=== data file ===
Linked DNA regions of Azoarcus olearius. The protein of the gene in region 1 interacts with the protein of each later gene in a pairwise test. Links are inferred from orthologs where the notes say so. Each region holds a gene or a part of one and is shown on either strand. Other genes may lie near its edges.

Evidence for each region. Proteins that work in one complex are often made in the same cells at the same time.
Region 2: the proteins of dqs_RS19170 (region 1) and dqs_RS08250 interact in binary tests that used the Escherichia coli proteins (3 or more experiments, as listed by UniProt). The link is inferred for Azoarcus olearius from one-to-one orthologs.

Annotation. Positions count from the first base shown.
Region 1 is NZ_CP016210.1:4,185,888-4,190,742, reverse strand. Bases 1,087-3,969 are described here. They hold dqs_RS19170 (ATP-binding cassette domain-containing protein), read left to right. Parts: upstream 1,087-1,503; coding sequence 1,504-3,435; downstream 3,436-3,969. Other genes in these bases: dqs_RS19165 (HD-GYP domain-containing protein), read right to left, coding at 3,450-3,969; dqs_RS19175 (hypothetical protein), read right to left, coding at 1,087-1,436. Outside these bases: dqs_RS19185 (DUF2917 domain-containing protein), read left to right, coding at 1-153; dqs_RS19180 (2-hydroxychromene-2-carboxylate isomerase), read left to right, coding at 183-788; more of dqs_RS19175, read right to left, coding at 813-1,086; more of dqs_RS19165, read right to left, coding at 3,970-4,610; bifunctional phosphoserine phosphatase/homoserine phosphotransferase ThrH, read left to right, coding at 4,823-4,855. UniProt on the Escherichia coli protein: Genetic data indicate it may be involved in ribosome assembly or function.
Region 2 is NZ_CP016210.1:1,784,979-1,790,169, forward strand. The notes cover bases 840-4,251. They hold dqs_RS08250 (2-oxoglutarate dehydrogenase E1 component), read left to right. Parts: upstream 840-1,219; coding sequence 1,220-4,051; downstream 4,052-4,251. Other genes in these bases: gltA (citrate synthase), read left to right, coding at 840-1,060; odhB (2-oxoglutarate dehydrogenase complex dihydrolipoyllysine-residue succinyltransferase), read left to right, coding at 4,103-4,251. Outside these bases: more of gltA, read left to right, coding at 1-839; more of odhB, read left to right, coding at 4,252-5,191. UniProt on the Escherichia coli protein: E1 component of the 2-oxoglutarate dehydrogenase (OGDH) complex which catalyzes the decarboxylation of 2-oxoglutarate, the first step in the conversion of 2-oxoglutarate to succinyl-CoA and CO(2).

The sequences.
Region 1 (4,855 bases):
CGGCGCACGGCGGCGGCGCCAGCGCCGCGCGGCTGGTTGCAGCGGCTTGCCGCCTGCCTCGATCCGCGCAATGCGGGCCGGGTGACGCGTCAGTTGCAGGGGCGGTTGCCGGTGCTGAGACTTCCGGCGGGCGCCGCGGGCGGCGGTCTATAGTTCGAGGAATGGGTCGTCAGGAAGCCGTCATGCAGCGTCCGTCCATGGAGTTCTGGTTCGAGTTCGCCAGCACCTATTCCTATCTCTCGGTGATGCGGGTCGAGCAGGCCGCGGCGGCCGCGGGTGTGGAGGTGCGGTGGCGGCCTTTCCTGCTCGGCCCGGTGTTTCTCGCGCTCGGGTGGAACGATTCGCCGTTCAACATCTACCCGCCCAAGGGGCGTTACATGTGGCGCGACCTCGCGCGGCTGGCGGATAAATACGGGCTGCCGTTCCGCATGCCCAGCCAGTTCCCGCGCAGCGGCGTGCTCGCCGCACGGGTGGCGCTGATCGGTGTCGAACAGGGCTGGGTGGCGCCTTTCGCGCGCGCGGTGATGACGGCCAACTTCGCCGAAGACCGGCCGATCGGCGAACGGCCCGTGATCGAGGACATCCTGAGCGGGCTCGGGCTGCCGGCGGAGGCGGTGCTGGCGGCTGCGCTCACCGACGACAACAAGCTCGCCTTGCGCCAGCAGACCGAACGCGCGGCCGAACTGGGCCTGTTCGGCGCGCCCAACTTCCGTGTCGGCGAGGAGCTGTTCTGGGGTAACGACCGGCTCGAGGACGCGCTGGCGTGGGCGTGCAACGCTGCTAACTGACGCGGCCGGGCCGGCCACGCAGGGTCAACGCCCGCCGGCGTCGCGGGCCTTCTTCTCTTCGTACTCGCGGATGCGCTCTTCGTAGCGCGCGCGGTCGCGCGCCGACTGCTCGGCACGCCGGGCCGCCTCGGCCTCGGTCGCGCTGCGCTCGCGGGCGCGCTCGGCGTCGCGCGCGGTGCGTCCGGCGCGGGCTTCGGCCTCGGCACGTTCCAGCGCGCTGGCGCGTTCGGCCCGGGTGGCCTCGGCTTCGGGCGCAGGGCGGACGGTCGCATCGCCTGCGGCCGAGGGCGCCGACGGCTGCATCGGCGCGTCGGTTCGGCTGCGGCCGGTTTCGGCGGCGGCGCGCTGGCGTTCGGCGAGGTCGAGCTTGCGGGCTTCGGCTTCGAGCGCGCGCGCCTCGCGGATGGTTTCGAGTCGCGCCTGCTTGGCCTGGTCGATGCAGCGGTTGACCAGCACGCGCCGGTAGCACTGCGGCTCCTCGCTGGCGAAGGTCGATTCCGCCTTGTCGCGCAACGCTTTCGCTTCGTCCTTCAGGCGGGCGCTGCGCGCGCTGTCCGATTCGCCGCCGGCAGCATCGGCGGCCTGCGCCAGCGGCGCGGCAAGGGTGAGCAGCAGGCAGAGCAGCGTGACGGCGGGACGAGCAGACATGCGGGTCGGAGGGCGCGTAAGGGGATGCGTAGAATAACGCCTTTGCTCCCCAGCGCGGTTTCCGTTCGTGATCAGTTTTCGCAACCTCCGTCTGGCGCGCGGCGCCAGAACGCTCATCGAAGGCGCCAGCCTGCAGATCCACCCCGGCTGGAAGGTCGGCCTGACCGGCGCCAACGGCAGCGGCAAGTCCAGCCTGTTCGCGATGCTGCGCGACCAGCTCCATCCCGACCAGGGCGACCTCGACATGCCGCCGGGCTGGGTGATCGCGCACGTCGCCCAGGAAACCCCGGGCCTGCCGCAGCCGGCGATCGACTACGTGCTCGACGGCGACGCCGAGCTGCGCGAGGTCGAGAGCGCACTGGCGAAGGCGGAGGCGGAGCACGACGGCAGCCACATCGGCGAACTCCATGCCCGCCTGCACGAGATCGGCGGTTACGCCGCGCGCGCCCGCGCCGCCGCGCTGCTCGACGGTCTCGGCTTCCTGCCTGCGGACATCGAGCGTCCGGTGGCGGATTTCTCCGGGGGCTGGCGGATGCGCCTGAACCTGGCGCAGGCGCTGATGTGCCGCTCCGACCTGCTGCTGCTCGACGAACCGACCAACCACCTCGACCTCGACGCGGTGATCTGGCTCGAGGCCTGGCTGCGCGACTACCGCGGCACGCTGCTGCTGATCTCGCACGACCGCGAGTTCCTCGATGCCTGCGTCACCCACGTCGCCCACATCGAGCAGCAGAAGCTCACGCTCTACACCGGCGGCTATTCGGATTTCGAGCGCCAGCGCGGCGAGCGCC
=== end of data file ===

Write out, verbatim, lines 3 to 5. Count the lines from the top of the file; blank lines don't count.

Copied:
Region 2: the proteins of dqs_RS19170 (region 1) and dqs_RS08250 interact in binary tests that used the Escherichia coli proteins (3 or more experiments, as listed by UniProt). The link is inferred for Azoarcus olearius from one-to-one orthologs.

Annotation. Positions count from the first base shown.
Region 1 is NZ_CP016210.1:4,185,888-4,190,742, reverse strand. Bases 1,087-3,969 are described here. They hold dqs_RS19170 (ATP-binding cassette domain-containing protein), read left to right. Parts: upstream 1,087-1,503; coding sequence 1,504-3,435; downstream 3,436-3,969. Other genes in these bases: dqs_RS19165 (HD-GYP domain-containing protein), read right to left, coding at 3,450-3,969; dqs_RS19175 (hypothetical protein), read right to left, coding at 1,087-1,436. Outside these bases: dqs_RS19185 (DUF2917 domain-containing protein), read left to right, coding at 1-153; dqs_RS19180 (2-hydroxychromene-2-carboxylate isomerase), read left to right, coding at 183-788; more of dqs_RS19175, read right to left, coding at 813-1,086; more of dqs_RS19165, read right to left, coding at 3,970-4,610; bifunctional phosphoserine phosphatase/homoserine phosphotransferase ThrH, read left to right, coding at 4,823-4,855. UniProt on the Escherichia coli protein: Genetic data indicate it may be involved in ribosome assembly or function.